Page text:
Sample Resume With a Section on Accomplishments How to write achievements on a CV (best examples)

Sample Resume With a Section on Accomplishments How to write achievements on a CV (best examples)

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39 Resume Accomplishments Examples to Demonstrate Your Value

how to write resume accomplishments and resume accomplishments examples
Posted on by Paige Doepke
data-url=”https://www.jobscan.co/blog/resume-accomplishments-examples/”>

Resume accomplishments are work achievements performed by a job seeker that are both measurable and unique to their experience. Accomplishments on a resume are different than duties or responsibilities in that duties and responsibilities are virtually the same for any employee in a similar role.

Using resume accomplishments in place of responsibilities makes the most out of resume space by showing the hiring manager that you are results-driven and have the drive to go beyond the expected job requirements. Unlike many employees, you actively work to make improvements and create impact within the company.

How to Write Resume Accomplishments

It can be challenging to sit down and actually lay out your resume accomplishments. Ask yourself a few questions to start generating ideas for your summary of accomplishments:

  • Did I make or save the company money? If so, exactly how much?
  • Did I reach my goals quickly? If so, what was the exact time period?
  • Did I exceed my goals often? If so, to what degree?

When answering these questions, think primarily in terms of money and time. High-quality resume accomplishments are quantifiable and measurable. Dollar amounts, timespans, volume, and percentages are all great ways to quantify your accomplishments on a resume.

Consider the CAR formula if you get stuck. CAR stands for Challenge, Action, and Result. Every accomplishment should include the problem or challenge, the action you took, and the stellar result of your hard work. You can also invert this formula by leading with the result. Starting a sentence with a dollar figure or percentage will garner more attention.

Make sure your accomplishments are taken seriously by including context when possible. “Saved $100,000” doesn’t mean much on its own. “Saved $100,000 year over year” is an improvement but still doesn’t paint a complete picture. “Saved $100,000 YoY, decreasing operating budget by 52%” is better.

Along with measurable results, resume keywords can make resume accomplishments stand out. Reference the job posting to figure out which keywords the hiring manager will be looking for most.

Looking for more information on resume accomplishments?

  • Resume Accomplishments: A Resume Writer’s Take on Standing Out
  • The Simple Formula for Identifying Your Key Achievements on a Resume

Resume Accomplishments Examples

  1. Maintained a 97% satisfaction rating over a 24-month period as a customer care representative.
  2. Exceeded retail sales goals by an average of 17% every quarter in 2016.
  3. Cut data processing time by 50% by building a new cloud data infrastructure, leading to more timely insights.
  4. Created a company culture initiative which raised employee satisfaction rates by 25% YoY.
  5. Raised employee retention rates by 15% over a 5-year period by implementing a tiered-interview system and organizing a minimum of 2 team outings per quarter.
  6. Hired and managed a team of 6 data scientists to successfully deploy a new data processing platform ahead of schedule.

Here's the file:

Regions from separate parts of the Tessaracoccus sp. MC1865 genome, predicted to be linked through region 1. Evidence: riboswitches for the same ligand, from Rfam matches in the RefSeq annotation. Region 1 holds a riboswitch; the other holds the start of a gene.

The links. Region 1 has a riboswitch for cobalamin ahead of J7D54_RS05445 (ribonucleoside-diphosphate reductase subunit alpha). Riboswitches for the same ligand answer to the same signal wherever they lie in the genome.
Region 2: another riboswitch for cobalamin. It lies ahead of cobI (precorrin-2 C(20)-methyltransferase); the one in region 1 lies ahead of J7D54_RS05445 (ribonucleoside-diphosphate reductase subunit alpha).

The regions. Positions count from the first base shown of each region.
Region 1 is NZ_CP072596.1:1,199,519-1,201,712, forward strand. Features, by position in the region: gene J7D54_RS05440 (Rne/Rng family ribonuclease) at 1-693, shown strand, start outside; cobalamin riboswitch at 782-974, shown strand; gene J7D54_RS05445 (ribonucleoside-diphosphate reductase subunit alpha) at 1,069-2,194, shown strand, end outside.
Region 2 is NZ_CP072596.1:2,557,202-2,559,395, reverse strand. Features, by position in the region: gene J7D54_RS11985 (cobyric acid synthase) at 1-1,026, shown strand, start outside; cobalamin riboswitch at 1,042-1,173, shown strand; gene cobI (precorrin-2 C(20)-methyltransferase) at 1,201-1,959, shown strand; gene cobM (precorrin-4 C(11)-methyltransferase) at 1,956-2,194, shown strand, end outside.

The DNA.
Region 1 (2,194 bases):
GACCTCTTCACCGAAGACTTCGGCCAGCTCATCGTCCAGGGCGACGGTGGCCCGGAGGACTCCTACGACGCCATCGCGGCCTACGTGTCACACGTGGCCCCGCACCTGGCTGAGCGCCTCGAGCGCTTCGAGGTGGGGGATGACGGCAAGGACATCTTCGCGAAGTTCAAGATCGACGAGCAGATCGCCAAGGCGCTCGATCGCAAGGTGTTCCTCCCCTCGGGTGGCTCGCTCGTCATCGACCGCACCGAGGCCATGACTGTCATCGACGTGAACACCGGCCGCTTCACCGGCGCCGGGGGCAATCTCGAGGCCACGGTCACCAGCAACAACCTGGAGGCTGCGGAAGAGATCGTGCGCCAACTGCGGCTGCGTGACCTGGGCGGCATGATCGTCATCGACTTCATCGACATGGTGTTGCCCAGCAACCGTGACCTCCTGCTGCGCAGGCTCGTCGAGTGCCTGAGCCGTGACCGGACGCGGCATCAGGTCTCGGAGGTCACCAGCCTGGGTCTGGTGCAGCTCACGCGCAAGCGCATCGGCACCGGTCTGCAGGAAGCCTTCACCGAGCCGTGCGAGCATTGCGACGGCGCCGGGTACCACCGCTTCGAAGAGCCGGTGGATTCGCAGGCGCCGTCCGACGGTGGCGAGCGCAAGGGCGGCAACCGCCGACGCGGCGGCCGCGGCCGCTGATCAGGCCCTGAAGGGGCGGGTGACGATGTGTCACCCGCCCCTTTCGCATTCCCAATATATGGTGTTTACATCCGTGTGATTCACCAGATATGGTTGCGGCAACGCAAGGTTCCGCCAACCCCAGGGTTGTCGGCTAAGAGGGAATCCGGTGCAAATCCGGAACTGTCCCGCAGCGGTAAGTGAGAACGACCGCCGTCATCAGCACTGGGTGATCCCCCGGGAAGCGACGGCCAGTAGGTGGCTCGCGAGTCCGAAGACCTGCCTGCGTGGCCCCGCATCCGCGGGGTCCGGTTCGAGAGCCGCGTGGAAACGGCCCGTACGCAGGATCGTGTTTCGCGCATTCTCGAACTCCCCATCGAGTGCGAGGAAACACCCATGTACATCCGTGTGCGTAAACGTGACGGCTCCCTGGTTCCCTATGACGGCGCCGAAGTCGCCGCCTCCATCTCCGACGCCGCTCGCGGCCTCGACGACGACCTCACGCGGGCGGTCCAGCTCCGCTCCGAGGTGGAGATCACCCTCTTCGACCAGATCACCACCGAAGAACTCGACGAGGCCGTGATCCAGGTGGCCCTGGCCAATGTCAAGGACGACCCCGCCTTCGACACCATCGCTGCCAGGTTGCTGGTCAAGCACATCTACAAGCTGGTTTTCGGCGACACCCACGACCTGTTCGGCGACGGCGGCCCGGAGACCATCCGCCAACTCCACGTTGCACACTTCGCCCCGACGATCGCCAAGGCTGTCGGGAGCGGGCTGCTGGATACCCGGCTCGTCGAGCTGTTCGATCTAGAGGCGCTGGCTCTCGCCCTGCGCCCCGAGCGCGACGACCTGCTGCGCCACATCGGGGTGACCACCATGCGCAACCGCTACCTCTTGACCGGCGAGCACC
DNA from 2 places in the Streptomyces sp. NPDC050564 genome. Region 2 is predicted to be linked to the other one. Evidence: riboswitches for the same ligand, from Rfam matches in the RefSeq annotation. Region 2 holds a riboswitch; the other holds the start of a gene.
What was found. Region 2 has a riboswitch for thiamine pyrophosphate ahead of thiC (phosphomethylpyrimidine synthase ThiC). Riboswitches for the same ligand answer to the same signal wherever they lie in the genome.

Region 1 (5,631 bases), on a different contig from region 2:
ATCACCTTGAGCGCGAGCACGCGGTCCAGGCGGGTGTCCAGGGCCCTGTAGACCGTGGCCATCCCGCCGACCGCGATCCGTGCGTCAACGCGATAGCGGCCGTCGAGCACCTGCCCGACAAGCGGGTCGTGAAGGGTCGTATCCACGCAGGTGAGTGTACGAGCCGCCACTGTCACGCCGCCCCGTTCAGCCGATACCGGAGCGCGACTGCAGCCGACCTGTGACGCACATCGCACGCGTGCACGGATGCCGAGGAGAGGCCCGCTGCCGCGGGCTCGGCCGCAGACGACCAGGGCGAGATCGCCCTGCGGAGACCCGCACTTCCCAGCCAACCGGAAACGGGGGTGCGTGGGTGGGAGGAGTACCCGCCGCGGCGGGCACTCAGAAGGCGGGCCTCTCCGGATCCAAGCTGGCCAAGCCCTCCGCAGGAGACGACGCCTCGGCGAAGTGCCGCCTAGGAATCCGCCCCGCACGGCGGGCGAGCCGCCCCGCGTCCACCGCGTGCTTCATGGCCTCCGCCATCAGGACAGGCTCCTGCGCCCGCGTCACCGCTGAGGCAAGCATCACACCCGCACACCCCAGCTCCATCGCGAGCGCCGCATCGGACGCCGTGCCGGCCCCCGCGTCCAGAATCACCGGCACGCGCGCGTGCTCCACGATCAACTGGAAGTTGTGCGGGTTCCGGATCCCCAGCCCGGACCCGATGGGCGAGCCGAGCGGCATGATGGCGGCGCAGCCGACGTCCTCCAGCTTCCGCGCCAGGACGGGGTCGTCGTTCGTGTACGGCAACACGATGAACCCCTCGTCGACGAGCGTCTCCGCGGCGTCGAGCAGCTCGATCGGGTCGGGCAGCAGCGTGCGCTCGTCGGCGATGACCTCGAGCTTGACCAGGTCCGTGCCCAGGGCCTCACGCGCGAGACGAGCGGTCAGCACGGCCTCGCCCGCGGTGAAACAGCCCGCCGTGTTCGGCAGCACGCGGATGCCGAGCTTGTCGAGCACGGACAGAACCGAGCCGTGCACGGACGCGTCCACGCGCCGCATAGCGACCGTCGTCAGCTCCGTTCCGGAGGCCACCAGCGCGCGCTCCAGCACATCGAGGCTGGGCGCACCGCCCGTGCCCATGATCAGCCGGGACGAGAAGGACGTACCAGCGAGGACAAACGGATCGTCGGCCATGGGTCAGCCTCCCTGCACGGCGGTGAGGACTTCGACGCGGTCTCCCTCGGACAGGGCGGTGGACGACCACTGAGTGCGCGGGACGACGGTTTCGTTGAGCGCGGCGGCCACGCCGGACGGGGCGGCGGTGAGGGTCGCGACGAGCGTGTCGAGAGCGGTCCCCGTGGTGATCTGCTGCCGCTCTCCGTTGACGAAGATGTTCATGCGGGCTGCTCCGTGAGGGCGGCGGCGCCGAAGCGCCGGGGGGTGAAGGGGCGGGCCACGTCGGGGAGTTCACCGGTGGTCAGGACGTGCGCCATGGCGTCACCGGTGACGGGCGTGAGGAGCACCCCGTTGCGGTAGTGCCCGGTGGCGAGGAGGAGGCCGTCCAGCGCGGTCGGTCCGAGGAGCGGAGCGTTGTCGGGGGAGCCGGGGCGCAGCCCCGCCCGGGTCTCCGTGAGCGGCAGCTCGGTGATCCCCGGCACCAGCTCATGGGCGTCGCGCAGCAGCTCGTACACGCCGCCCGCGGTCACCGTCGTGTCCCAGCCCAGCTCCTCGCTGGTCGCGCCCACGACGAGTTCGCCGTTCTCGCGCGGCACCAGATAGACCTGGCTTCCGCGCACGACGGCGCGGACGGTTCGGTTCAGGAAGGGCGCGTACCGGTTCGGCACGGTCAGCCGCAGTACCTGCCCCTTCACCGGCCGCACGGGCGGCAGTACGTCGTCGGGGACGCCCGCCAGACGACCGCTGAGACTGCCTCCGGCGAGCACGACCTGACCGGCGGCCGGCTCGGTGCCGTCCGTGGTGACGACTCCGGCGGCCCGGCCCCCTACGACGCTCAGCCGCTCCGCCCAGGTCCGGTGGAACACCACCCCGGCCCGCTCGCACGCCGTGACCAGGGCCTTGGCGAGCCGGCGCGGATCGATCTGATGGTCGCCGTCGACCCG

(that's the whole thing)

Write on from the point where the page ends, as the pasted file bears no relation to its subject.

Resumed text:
7. Organized the company’s annual international summit, including flights, accommodations, and itineraries for more than 30 attendees.
  8. Grew email subscriber list from 300 to 2,000 in 8 months without expanding the monthly budget.
  9. Reduced time spent on inventory by 20% by reorganizing physical storage of supplies.
  10. Organized quarterly volunteer projects with upwards of 50 volunteers per event.
  11. Digitized company’s internal microfilm library of more than 5,000 files.
  12. Scheduled and staffed coaching sessions for 70 weekly athletics classes.
  13. Directed 25 events per year, including complex public events with more than 20,000 attendees.
  14. Managed and deployed profitable Facebook ad campaigns with a monthly budget of $20,000.
  15. Worked with the CEO to analyze 10+ technology systems in place and worked to consolidate them with 1 new system that encompassed all programs needed to reach business needs.
  16. Assisted head teacher in overseeing and educating 18 students for three months.
  17. Created SEO strategy that improved organic search traffic to corporate blog by 58% YoY.
  18. Provided exemplary in-home non-medical care for more than 15 senior citizens during my 4-year tenure, for which I won “Caregiver of the Month” on 4 occasions.
  19. Published 6 scholarly articles in esteemed legal online publications on topics related to bankruptcy litigation over a 12-month period.
  20. Exceeded partner development sign-on goals by 20% in Q1 2018.
  21. As the company’s primary sales representative, I expanded the start-up’s client base by 60% in a 3-month period.
  22. Collected and analyzed 10 different types of bacteria from the Kenyan Wetlands of Lake Nakuru.
  23. Implemented a bi-weekly meeting with 9 other department heads to discuss goals, updates, and challenges, increasing productivity across departments by 20% YoY.
  24. Developed a comprehensive student submission system for final exam projects in the University’s online portal, accessible by more than 3,000 students.
  25. Increased shipping times by 100% by implementing computerized inventory and ticketing systems.
  26. Created a 20-page training manual from scratch and led bi-weekly training sessions for new tour guides.
  27. Performed an average of 15 real estate showings per week on upscale properties worth between $700,000 and $2 million.
  28. Gave final approval on more than 50 pieces of new curriculum in the foreign languages department during the Spring semester 2017.
  29. Implemented company-wide work from home policy, resulting in a 87% increase in employee satisfaction, a 21% increase in productivity, and a 38% decrease in PTO usage.